Studies of Welfare Populations: Data Collection and Research Issues. Hours Worked

06/01/2002

The number of empirical investigations concerning the quality of household reports of hours worked are few in number but consistent with respect to the findings. Regardless of whether the measure of interest is hours worked last week, annual work hours, usual hours worked, or hours associated with the previous or usual pay period, comparisons between company records and respondents' reports indicate an overestimate of the number of hours worked. We note that none of the empirical studies examined in the following text focuses specifically on the low-income or welfare populations.

Carstensen and Woltman (1979) assessed reports of "usual" hours worked per week. They found that compared to company reports, estimates of the mean usual hours worked were significantly overreported by household respondents: 37.1 hours versus 38.4 hours, respectively, a difference on average of 1.33 hours, or 3.6 percent of the usual hours worked. Similarly, Mellow and Sider (1983) report that the mean difference between the natural log of worker-reported hours and the natural log of employer-reported hours is positive (.039). Self-reports exceeded employer records by nearly 4 percent on average; however, for approximately 15 percent of the sample, the employer records exceeded the estimate provided by the respondent. A regression explaining the difference between the two sources indicates that professional and managerial workers were more likely to overestimate their hours, as were respondents with higher levels of education and nonwhite respondents. In contrast, female respondents tended to underreport usual hours worked.

Similar to their findings concerning the reporting of earnings, Rodgers et al. (1993) report that the correlation between self-reports and company records is higher for annual number of hours worked (.72) than for either reports of hours associated with the previous pay period (.61) or usual pay period (.61). Barron et al. (1997) report a high correlation between employers' records and respondents' reports of hours last week, .769. Measurement error in hours worked is not independent of the true value; as reported by Rodgers et al. (1993), the correlation between error in reports of hours worked and true values (company records) ranged from -.307 for annual hours worked in the calendar year immediately prior to the date of the interview to -.357 for hours associated with the previous pay period and -.368 for hours associated with usual pay period.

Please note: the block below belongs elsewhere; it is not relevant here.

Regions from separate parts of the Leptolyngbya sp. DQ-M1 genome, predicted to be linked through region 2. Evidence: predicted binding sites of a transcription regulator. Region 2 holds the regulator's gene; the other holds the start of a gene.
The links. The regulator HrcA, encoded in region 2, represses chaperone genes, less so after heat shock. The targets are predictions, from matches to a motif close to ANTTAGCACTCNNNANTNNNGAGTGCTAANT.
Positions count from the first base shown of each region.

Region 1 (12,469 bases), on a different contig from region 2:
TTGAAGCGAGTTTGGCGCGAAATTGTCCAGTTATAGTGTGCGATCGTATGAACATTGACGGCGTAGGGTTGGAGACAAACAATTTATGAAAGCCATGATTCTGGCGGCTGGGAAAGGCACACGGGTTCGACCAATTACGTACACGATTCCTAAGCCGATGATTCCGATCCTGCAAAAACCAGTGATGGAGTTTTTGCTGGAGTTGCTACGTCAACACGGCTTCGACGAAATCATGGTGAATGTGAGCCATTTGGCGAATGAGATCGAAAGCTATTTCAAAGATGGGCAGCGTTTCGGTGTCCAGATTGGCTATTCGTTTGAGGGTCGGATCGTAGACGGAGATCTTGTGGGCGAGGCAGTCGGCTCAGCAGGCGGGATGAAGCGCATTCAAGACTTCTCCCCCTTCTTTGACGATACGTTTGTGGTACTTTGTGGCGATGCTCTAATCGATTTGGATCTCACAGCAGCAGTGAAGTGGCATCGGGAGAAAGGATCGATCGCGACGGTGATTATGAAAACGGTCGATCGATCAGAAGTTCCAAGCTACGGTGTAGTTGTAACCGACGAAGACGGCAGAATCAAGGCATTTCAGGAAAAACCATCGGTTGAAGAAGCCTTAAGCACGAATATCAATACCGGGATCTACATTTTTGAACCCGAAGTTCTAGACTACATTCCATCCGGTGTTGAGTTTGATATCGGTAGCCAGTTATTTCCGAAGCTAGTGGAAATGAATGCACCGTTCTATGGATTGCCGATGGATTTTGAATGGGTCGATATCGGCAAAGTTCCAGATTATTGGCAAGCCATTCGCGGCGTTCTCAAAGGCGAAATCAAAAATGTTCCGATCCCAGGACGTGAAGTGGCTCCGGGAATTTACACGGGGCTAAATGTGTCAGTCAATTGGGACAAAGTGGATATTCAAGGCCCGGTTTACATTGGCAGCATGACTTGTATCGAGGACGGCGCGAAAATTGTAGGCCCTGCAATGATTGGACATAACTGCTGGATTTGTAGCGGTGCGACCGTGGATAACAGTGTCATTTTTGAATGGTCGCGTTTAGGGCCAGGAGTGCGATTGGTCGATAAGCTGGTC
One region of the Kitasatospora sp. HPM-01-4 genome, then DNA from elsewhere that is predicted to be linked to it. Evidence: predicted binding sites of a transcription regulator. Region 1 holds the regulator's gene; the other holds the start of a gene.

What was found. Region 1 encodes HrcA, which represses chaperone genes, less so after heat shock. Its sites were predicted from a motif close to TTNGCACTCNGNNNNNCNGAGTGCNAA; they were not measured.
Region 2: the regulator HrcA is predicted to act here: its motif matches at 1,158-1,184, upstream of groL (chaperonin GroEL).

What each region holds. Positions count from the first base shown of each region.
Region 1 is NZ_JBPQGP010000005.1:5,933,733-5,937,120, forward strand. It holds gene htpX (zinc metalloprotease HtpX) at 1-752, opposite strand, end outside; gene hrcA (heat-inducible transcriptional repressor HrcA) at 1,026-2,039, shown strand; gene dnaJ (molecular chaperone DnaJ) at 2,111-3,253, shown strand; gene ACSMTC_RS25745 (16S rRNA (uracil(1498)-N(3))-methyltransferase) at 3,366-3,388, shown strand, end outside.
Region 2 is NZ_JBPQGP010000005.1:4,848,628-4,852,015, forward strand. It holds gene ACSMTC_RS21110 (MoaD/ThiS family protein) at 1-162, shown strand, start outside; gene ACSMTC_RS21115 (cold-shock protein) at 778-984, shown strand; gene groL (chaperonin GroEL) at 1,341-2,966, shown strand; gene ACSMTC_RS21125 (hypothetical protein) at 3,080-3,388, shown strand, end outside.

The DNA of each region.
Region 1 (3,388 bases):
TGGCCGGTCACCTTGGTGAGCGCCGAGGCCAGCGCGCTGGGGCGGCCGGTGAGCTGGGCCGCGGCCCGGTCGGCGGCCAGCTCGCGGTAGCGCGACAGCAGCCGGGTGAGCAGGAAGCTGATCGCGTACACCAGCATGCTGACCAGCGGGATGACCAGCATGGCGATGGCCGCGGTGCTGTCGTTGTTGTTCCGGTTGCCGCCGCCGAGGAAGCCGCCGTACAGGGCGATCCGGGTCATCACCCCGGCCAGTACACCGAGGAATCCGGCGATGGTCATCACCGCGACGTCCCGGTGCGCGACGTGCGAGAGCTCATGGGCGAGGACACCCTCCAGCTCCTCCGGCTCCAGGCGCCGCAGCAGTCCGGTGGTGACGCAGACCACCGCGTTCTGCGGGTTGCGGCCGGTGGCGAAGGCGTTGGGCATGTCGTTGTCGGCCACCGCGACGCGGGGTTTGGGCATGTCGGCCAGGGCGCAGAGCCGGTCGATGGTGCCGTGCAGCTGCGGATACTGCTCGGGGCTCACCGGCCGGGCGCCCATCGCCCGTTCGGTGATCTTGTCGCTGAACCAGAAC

Examination of a standard econometric model with earnings as the left-hand-side variable and hours worked as one of the predictor variables indicates that the high correlation between the errors in reports of earnings and hours (ranging from .36 for annual measures to .54 for last pay period) seriously biases parameter estimates. For example, regressions of reported and company record annual earnings (log) on record or reported hours, age, education, and tenure with the company provide a useful illustration of the consequences of measurement error. Based on respondent reports of earnings and hours, the coefficient for hours (log hours) is less than 60 percent of the coefficient based on company records (.41 versus 1.016) while the coefficient for age is 50 percent larger in the model based on respondent reports. In addition, the fit of the model based on respondent reports is less than half that of the fit based on company records (R2 of .352 versus .780).

Duncan and Hill (1985) compare the quality of reports of annual hours worked for two different reference periods, the prior calendar year and the calendar year ending 18 months prior to the interview. The quality of the household reports declines as a function of the length of the recall period, although the authors report significant overreporting for each of the two calendar years of interest. The average absolute error in reports of hours worked (157 hours) was nearly 10 percent of the mean annual hours worked for 1982 (=1,603) and nearly 12 percent (211 hours) of the mean for 1981 (=1,771). Comparisons of changes in hours worked reveal that although the simple differences calculated from two sources have similar averages, the absolute amount of change reported in the interview significantly exceeds that based on the record report.

In contrast to the findings with respect to annual earnings, we see both a bias in the population estimates as well as a bias in the individual reports of hours worked in the direction of overreporting. This finding persists across different approaches to measuring hours worked, regardless of whether the respondent is asked to report on hours worked last week (CPS) or account for the weeks worked last year, which then are converted to total hours worked during the year (Panel Study of Income Dynamics [PSID]). Whether this is a function of social desirability or whether it is related to the cognitive processes associated with formulating a response to the questions measuring hours worked is something that can only be speculated on at this point. One means by which to attempt to repair the overreporting of hours worked is through the use of time-use diaries, where respondents are asked to account for the previous 24-hour period. Employing time-use diaries has been found to be an effective means for reducing response error associated with retrospective recall bias as well as bias associated with the overreporting of socially desirable behavior (Presser and Stinson, 1998).

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